Ticketless riders amount to almost 300,000

The number of people trying to ride free has been going up slowly

The number of passengers getting caught without a ticket on Prague's public transportation system every year has been slowly increasing, but the demographics remain the same.

The concept behind the ticket inspections is not to catch violators, but to prevent people from “riding black,” long-term ticket inspector Vladimír Junek told daily Pražský deník.

Ticker inspectors, known as revizors, gave out a total of 299,533 fines last year totaling the total of Kč 139 million. During the last four years, the number has risen slightly. This is despite the cost of the annual pass being reduced two years ago to what works out to Kč 10 per day. While sales of the discounted pass have been very successful and have increased overall ridership, it has not stopped the problem of theft of services.

Junek said that the typical passenger without a ticket is someone from the edge of society or people who ride ticketless as a form of adrenaline sport for the feeling of risk.

With socially disadvantaged people, revisors often have to make a judgment call on whether or not to levy a fine as the people are not in a position to pay it, and can use whatever money they have for more pressing needs like food, Junek said.

Foreigners and tourists are another large group often caught without tickets, and the number stays steady throughout the year. Some 20,000 foreigners are caught each month, Prague Transit Company (DPP) spokeswoman Aneta Řehková told Pražský deník.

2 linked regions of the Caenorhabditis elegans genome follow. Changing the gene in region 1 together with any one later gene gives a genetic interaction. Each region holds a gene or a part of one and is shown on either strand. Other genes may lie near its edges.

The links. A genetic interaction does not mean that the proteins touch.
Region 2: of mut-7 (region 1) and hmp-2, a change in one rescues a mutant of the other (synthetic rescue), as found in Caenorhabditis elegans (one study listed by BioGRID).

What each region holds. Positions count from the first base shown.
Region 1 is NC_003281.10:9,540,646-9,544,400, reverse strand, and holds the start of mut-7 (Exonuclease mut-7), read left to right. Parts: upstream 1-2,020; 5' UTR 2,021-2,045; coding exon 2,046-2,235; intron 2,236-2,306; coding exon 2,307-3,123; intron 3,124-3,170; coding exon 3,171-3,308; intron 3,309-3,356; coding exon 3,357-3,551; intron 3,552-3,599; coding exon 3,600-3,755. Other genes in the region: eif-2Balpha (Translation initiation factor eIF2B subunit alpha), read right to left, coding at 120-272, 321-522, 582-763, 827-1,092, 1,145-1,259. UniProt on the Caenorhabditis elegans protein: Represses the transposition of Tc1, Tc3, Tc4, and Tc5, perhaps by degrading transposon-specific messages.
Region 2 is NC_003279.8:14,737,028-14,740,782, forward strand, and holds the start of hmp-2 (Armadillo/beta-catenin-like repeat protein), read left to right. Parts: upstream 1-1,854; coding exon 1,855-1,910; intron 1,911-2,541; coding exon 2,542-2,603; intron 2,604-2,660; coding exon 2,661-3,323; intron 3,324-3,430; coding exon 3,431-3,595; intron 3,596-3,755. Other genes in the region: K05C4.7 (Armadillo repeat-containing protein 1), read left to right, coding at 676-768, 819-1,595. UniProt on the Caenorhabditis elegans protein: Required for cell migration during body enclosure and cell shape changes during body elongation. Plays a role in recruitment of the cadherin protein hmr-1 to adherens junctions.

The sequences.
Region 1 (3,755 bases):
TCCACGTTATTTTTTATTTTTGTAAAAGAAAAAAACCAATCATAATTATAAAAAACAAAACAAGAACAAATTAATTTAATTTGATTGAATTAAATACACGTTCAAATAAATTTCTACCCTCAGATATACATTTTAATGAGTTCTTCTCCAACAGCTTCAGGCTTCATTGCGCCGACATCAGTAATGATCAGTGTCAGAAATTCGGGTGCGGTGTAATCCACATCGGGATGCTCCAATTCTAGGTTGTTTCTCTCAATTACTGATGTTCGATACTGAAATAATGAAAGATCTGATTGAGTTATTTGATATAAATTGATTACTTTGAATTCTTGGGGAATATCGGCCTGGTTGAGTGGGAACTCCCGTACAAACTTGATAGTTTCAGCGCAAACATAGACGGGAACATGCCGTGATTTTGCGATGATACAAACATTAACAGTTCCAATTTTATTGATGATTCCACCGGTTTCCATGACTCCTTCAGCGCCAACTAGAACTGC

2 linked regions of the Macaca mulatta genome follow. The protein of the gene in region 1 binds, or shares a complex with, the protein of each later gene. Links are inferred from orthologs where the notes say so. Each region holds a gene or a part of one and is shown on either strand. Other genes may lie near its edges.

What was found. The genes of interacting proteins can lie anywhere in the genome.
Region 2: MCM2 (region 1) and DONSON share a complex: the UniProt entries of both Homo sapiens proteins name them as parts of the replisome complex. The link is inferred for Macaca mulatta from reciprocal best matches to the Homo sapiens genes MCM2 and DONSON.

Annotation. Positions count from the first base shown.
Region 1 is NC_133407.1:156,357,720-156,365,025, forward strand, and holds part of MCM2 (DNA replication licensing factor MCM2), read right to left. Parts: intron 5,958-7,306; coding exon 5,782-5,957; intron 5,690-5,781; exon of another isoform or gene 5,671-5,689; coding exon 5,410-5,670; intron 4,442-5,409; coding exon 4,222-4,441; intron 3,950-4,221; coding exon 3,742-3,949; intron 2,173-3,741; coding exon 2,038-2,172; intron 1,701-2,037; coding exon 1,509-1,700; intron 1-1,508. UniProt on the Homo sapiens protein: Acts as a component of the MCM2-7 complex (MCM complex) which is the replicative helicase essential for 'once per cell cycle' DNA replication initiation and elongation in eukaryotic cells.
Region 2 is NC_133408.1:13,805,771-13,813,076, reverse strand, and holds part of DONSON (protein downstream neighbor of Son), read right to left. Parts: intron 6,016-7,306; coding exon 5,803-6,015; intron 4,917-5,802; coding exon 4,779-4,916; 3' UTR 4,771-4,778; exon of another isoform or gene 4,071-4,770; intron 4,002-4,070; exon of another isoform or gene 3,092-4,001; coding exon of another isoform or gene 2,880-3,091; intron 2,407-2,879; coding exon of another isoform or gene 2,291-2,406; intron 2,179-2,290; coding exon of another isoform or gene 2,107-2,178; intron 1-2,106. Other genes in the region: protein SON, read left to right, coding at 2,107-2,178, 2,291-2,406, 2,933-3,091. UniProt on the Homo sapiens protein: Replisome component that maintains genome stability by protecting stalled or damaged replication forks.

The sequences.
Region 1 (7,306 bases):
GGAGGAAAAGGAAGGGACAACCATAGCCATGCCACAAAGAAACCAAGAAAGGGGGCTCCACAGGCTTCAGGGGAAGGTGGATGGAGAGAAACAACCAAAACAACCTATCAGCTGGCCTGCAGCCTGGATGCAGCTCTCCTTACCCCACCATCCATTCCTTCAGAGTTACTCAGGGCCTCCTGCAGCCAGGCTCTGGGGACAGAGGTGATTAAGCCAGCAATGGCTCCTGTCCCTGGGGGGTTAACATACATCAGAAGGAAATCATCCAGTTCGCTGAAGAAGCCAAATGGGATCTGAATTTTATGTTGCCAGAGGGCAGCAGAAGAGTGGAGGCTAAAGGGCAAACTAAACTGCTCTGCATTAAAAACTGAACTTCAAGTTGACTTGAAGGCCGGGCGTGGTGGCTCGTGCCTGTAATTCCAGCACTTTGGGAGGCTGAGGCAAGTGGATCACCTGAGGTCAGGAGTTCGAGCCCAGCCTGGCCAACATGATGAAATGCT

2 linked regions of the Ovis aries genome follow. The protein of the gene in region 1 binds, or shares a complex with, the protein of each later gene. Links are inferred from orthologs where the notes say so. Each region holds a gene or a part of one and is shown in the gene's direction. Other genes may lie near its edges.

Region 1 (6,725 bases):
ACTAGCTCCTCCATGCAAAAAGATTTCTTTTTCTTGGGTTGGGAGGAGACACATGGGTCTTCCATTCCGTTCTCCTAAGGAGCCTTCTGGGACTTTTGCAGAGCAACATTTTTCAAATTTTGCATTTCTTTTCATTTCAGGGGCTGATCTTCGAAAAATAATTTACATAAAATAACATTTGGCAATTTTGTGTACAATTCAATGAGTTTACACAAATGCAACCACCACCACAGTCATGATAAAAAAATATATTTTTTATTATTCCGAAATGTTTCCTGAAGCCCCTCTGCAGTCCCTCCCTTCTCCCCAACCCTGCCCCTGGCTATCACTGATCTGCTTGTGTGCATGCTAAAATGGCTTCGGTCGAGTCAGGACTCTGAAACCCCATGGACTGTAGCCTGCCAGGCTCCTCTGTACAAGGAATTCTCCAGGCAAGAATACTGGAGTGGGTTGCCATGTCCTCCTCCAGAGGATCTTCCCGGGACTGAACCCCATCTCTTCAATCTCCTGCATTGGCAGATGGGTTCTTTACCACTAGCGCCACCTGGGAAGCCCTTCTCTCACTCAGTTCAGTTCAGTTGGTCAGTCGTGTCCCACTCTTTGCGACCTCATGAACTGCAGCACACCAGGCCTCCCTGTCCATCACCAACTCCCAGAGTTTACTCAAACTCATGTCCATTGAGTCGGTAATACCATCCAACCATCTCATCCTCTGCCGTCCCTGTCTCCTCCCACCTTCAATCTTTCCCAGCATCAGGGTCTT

Lack of understanding of the rules is a big issue for foreigners, as the system in their own country might be different. People do not know they need to stamp the tickets, for example.

People who often ride without tickets now have what revisors call a stone face. The most common excuse is that the rider has an annual pass but left it at home or in another handbag. What is also common now is for people not to order a ticket via SMS until they see a revisor on a tram. They then argue that the virtual ticket was delayed due to poor mobile phone service. 

Currently there are some 160 revisors in Prague and an increase in not expected. Ticket inspectors have to identify themselves by showing a badge. Passengers are then required to show the inspector a valid ticket. If the rider does not have a valid ticket, the inspector can issue a fine that can be paid on the spot. The fine is Kč 800 if it is paid on the spot or within 15 days. If not paid within that time, the fine is Kč 1,500. If a person left their pass at home and produces it later, the fine is Kč 50.

There can also be fines for oversized luggage and other violations, but those are rarely given out.

According to the DPP website, the combined number of people transported each year on trams, buses and metro trains is a staggering 1.18 billion, which works out to 3.2 million people per day. This includes people making multiple trips such as to work and back counting as two passengers. Annually there are 461 million people using the metro, 369 million using trams and 357 using buses.

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